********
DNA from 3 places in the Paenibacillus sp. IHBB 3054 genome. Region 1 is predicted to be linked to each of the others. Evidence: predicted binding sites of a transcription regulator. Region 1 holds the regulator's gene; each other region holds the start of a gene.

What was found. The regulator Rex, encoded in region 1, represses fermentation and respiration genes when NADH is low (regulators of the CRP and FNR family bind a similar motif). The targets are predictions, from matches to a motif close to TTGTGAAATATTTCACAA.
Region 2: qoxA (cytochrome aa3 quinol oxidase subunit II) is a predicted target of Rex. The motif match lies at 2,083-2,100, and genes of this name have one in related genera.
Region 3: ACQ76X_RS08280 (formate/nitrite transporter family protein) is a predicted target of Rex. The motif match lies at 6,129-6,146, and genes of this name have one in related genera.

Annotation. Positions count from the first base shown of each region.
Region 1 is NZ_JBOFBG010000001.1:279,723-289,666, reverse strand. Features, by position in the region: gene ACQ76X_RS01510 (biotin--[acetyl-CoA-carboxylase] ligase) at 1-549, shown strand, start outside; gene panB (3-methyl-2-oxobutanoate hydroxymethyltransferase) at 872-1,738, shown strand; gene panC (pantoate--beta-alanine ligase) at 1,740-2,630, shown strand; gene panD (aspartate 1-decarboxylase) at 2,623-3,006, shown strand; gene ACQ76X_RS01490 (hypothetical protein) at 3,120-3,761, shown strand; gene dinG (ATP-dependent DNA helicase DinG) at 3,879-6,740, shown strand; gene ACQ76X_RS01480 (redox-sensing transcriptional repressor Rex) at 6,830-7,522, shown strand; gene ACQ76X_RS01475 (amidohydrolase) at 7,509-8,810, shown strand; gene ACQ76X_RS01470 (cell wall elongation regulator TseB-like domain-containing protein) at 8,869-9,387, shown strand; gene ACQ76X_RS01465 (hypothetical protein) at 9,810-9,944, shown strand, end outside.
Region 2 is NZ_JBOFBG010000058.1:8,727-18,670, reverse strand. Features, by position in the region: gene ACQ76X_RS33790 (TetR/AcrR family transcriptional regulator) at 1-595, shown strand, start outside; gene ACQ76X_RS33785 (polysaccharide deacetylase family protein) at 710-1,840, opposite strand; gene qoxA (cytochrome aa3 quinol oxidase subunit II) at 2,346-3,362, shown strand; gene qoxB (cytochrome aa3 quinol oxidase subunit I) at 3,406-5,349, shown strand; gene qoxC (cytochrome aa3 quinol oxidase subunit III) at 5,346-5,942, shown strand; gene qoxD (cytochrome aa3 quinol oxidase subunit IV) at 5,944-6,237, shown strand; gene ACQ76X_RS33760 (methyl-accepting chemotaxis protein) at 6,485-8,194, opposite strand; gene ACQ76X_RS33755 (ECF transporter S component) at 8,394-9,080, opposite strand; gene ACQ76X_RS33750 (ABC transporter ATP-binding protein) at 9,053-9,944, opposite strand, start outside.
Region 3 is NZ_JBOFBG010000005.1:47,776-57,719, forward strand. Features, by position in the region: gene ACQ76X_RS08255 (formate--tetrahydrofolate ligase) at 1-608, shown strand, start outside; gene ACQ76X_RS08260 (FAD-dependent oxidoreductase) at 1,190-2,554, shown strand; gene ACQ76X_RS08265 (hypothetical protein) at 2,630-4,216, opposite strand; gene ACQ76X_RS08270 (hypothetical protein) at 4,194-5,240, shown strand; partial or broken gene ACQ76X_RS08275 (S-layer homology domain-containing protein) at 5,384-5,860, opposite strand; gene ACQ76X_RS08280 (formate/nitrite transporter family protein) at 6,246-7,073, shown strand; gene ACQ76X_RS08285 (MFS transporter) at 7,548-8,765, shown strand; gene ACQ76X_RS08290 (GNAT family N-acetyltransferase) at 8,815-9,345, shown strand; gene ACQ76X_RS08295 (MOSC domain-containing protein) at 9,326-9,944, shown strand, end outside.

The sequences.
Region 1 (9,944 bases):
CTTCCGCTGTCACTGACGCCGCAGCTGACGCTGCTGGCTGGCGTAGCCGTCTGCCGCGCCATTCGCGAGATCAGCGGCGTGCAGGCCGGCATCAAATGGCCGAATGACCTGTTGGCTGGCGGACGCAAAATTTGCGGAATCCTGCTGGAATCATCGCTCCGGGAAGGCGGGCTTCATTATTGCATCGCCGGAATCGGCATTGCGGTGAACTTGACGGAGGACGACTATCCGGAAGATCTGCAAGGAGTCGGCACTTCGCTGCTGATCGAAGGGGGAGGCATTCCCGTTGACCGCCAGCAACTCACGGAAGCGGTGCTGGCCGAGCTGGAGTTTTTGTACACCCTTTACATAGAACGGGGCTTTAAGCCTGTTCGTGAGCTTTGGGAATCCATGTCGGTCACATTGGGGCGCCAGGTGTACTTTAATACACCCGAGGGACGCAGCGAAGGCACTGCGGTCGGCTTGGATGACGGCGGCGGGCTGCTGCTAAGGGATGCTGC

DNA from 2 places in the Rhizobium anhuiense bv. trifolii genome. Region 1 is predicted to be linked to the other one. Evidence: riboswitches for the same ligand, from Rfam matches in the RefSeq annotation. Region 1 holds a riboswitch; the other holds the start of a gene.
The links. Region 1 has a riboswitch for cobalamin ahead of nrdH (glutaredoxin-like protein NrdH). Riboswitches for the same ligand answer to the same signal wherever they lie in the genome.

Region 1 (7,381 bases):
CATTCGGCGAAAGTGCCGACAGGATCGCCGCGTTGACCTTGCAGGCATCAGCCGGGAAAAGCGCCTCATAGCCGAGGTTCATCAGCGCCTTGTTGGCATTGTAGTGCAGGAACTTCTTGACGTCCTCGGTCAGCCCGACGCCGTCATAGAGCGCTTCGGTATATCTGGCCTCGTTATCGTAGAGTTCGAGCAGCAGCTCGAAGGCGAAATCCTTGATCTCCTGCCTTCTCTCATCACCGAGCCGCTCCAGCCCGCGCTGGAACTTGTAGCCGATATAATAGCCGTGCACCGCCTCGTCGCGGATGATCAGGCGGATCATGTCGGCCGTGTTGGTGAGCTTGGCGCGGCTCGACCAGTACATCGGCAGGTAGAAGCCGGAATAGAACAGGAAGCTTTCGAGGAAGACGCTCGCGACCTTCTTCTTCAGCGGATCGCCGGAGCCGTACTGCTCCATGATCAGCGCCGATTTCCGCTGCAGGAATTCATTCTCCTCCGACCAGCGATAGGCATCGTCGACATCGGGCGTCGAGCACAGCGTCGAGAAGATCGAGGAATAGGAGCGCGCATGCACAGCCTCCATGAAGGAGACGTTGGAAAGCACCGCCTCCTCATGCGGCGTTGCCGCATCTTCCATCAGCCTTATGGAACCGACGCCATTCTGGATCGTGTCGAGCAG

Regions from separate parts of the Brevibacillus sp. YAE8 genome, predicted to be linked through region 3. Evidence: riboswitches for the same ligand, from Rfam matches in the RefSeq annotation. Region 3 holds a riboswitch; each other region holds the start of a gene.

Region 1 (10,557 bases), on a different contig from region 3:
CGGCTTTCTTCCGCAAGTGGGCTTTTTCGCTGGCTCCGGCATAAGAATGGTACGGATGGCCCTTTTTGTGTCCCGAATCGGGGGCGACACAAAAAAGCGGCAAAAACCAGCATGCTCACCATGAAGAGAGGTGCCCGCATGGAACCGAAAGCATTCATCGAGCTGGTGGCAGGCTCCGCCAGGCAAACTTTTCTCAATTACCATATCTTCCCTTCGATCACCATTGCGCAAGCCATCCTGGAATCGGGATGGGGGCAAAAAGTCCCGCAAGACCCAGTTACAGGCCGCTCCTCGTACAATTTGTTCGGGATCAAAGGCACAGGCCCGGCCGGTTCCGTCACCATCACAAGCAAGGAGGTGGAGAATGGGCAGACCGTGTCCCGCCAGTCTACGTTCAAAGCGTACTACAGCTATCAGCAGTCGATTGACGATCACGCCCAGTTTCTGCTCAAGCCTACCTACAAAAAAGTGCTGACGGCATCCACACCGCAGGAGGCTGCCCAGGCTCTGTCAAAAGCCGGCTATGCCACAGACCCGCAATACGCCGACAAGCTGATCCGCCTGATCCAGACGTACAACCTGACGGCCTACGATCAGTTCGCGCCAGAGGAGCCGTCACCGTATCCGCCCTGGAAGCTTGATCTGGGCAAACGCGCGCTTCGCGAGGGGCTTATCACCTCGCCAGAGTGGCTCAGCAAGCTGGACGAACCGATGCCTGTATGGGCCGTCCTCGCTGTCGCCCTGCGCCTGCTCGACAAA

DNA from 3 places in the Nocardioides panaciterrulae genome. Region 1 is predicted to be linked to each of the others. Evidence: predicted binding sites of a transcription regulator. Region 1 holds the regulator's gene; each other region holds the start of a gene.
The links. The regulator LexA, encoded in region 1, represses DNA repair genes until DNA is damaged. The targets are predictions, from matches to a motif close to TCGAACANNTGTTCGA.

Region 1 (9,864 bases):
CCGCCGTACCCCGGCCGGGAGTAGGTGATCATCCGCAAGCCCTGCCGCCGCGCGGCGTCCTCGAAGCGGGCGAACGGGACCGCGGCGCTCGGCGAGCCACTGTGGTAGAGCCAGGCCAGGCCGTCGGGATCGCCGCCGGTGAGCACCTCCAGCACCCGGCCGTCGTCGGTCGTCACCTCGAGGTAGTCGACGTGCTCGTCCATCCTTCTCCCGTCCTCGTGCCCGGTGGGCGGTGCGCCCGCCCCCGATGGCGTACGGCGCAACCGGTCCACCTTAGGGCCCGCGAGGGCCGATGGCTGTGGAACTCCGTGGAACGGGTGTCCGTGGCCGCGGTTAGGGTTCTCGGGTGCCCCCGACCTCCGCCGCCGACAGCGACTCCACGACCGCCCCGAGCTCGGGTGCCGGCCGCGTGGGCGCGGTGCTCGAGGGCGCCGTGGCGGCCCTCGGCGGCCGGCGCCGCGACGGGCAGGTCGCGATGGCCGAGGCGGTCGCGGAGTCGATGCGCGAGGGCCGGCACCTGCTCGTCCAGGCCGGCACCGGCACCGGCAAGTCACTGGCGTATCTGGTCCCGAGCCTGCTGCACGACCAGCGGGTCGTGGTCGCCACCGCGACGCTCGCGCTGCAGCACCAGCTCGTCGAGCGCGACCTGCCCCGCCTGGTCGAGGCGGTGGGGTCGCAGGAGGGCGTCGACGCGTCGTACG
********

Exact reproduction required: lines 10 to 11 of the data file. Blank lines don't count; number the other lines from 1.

Region 1 (9,944 bases):
CTTCCGCTGTCACTGACGCCGCAGCTGACGCTGCTGGCTGGCGTAGCCGTCTGCCGCGCCATTCGCGAGATCAGCGGCGTGCAGGCCGGCATCAAATGGCCGAATGACCTGTTGGCTGGCGGACGCAAAATTTGCGGAATCCTGCTGGAATCATCGCTCCGGGAAGGCGGGCTTCATTATTGCATCGCCGGAATCGGCATTGCGGTGAACTTGACGGAGGACGACTATCCGGAAGATCTGCAAGGAGTCGGCACTTCGCTGCTGATCGAAGGGGGAGGCATTCCCGTTGACCGCCAGCAACTCACGGAAGCGGTGCTGGCCGAGCTGGAGTTTTTGTACACCCTTTACATAGAACGGGGCTTTAAGCCTGTTCGTGAGCTTTGGGAATCCATGTCGGTCACATTGGGGCGCCAGGTGTACTTTAATACACCCGAGGGACGCAGCGAAGGCACTGCGGTCGGCTTGGATGACGGCGGCGGGCTGCTGCTAAGGGATGCTGC